Cast your mind back several years ago to the tail end of Gerrard Houllier’s reign at Anfield. Shortly after the incredibly successful period that included the famous cup treble and a run at the title, that was denied only due to an unstoppable winning streak from Arsenal, the club had fallen into the doldrums, failing to capitalize on previously successful seasons.
Towards the end of the Houllier era, Liverpool had become a one-dimensional, negative team, devoid of imagination or creativity. The core of that same team would go on to win the European Cup under Benitez, but no one would have predicted it in the Spring of 2004.
One of the most frequent complaints about Houllier during his last two seasons were about his unsuccessful forays into the transfer market. As a result of his failed recruitment policy, the team had to rely on players such as El-Hajdi Diouf, Vlad Smicer, Emile Heskey, and an over-the-hill Harry Kewell to create scoring chances for Michael Owen.
None of these players were really fit to fulfill Liverpool’s ambitions. Due to this fact, an otherwise solid group of players looked impotent trying to undo the defences of teams headed for relegation.
Every now and then frustrated fans would mention a certain name. A highly successful Finnish senior international with experience at Ajax and Barcelona, who had inexplicably been released by Liverpool after just one season. That player was Jari Litmanen.
For those who don’t remember him, Litmanen was a classy playmaker in the Jan Molby mould. Gifted with terrific vision and passing ability, he also had a tendency to score spectacular goals. After signing him, Houllier called Litmanen "one of the most exciting (signings) we've ever made. We've brought in a world-class player."
Despite the proclamation, Houllier never really took to him. Through a combination of being overlooked by the manager and injury problems, Litmanen only made 26 appearances in a Liverpool jersey before returning to Ajax—where he went on to help the club have their best Champions League run of the decade.
Liverpool’s bad decision with Litmanen made watching Diouf and Heskey all the more irritating. The solution to Liverpool’s creativity problem had been there, on the books, and then allowed to walk out the door after making him feel unwanted by the club. It wasn’t until the signing of Xabi Alonso that Liverpool again possessed a playmaker of similar calibre.
And now in the present day with Alberto Aquilani, I fear Liverpool may be about to make a similar mistake.
Often lazily written off as a "flop" by newspaper hacks, Aquilani was actually one of Liverpool’s more impressive players in the second half of the 2009/10 season. The negative view some people have of him is down to the large transfer fee paid to Roma, and the fact that injuries limited him to just 18 appearances in his first season. But as he has proved at Juventus this past year, when he is fit he really is a hell of a player.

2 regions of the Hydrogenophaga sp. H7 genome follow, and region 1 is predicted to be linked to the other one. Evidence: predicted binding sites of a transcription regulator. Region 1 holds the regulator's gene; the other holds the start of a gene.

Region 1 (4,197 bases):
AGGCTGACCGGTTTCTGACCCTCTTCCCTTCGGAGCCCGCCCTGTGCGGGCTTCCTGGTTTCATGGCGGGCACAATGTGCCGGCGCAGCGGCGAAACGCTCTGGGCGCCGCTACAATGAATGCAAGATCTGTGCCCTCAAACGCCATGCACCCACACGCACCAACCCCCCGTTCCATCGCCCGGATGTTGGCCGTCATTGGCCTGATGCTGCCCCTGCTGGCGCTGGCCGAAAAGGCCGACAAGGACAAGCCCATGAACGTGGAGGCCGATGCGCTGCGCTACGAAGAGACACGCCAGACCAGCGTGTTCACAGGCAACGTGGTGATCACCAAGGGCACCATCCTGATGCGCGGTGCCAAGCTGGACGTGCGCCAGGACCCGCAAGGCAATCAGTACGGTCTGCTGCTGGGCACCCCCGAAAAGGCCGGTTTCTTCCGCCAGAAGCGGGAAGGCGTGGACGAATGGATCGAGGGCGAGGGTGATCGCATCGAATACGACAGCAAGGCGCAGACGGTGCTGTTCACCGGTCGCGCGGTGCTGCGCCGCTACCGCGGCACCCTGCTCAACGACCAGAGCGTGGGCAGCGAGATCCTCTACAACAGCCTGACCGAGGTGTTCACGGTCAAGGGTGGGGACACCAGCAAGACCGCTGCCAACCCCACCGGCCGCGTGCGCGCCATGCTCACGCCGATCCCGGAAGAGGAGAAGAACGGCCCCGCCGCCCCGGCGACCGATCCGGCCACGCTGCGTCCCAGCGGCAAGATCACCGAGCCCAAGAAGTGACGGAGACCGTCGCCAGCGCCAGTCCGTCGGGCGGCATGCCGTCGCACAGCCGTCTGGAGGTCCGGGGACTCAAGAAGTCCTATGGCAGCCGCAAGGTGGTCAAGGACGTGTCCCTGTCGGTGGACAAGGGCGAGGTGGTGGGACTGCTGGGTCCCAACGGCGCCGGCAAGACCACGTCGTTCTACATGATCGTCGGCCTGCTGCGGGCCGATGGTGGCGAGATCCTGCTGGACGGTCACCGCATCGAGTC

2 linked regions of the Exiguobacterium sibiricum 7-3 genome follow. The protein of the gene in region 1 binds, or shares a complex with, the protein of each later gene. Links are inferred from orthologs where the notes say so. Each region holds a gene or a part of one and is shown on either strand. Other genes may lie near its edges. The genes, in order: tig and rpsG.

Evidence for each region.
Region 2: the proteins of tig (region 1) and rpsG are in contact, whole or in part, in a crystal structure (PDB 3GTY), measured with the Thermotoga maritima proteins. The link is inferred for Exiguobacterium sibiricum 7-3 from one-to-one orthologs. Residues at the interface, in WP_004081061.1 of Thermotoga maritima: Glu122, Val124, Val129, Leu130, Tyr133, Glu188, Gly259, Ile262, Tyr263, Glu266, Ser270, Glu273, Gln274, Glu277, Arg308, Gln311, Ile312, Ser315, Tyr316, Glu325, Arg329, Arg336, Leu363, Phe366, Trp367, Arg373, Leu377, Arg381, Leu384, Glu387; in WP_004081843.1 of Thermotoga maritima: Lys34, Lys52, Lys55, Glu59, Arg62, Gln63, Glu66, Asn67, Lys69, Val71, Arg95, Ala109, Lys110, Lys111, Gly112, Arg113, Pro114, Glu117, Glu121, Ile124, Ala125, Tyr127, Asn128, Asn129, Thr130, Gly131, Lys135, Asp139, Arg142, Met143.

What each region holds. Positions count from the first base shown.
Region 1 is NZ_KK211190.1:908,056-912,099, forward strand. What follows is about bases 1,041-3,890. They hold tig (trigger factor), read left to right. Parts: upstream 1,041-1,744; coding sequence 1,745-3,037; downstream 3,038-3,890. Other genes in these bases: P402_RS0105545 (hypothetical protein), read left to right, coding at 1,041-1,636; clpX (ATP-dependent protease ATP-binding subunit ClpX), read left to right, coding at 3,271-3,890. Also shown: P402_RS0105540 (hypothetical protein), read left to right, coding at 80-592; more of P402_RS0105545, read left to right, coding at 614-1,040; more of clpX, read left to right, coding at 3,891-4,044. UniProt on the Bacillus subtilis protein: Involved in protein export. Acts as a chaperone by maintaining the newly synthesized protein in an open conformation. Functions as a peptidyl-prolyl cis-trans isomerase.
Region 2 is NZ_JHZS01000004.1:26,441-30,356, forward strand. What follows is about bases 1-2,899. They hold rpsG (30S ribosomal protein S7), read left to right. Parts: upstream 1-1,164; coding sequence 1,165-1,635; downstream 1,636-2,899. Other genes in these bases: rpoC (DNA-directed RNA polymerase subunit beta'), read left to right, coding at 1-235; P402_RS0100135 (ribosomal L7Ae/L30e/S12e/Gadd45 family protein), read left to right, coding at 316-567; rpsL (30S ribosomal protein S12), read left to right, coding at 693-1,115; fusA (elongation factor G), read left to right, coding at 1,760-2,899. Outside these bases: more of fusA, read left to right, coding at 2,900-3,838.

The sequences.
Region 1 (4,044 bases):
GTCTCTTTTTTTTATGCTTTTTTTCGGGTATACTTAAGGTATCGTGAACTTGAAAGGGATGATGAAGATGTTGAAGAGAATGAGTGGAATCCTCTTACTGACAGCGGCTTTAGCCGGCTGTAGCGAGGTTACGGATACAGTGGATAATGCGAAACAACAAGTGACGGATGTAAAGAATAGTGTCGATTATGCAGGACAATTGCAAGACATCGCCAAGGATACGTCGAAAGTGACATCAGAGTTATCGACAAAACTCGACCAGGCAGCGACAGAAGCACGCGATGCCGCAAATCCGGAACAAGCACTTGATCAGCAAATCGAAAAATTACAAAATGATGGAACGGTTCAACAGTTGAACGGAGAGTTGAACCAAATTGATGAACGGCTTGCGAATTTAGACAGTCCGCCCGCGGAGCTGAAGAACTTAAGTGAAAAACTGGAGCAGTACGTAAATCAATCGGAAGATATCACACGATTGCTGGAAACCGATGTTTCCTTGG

If anyone ever wants proof that intelligence is not a requirement to become a highly paid figure in the Premiership, I would just show them a photo of Roy Hodgson. Sending Aquilani to Turin and bringing in Christian Poulsen from the other direction, would be my nomination for the worst transfer move in Liverpool history—if it weren’t for Hodgson’s recruitment of Paul Konchesky.
Fortunately, Aquilani is officially still a Liverpool player. I sincerely hope it stays that way for years. Central midfield is an area where the squad is relatively well stocked for options at the moment even without Aquilani. However, Aquilani does possess certain creative attributes which were notably absent in middle of the park last year.
Under Dalglish, it looks like Liverpool’s style will revolve around the old pass-and-move tactics. This requires players with good technique; something we already have. But problems could arise against well-organized defences—problems that usually require midfielders capable of conjuring something unexpected.
In this department LFC are lacking, and signing the likes of Charlie Adam will not help. Aquilani is the player with the kind of finesse and imagination which can make the difference between a draw and a win against stubborn opponents.
It looks like Aquilani’s future may depend on whether or not Liverpool land Charlie Adam. He would be a decidedly inferior option to Aquilani. Adam is a decent player, but he is a very direct sort of midfielder. At Blackpool he has been the focal point of their entire attack, something which I think makes him look better than he really is. He would struggle to stand out in a more gifted squad (his failure at Rangers adds to my suspicions).
A glance at the stats would also suggest Liverpool are better off sticking with the Italian. Adam’s pass completion percentage sits at a very unimpressive 70 percent—this past season at Juventus, Aquilani achieved a 93 percent completion rate. In his previous season at Liverpool, Aquilani also achieved the highest ratio of assists per-minute-played by anyone in the top five European leagues.
The team Dalglish is building looks like it will have a strong contingent of British players, and that’s fantastic. But it might be a good idea to keep a little bit of a continental flavour. That’s why I really hope Alberto Aquilani is not about to become the new Jari Litmanen.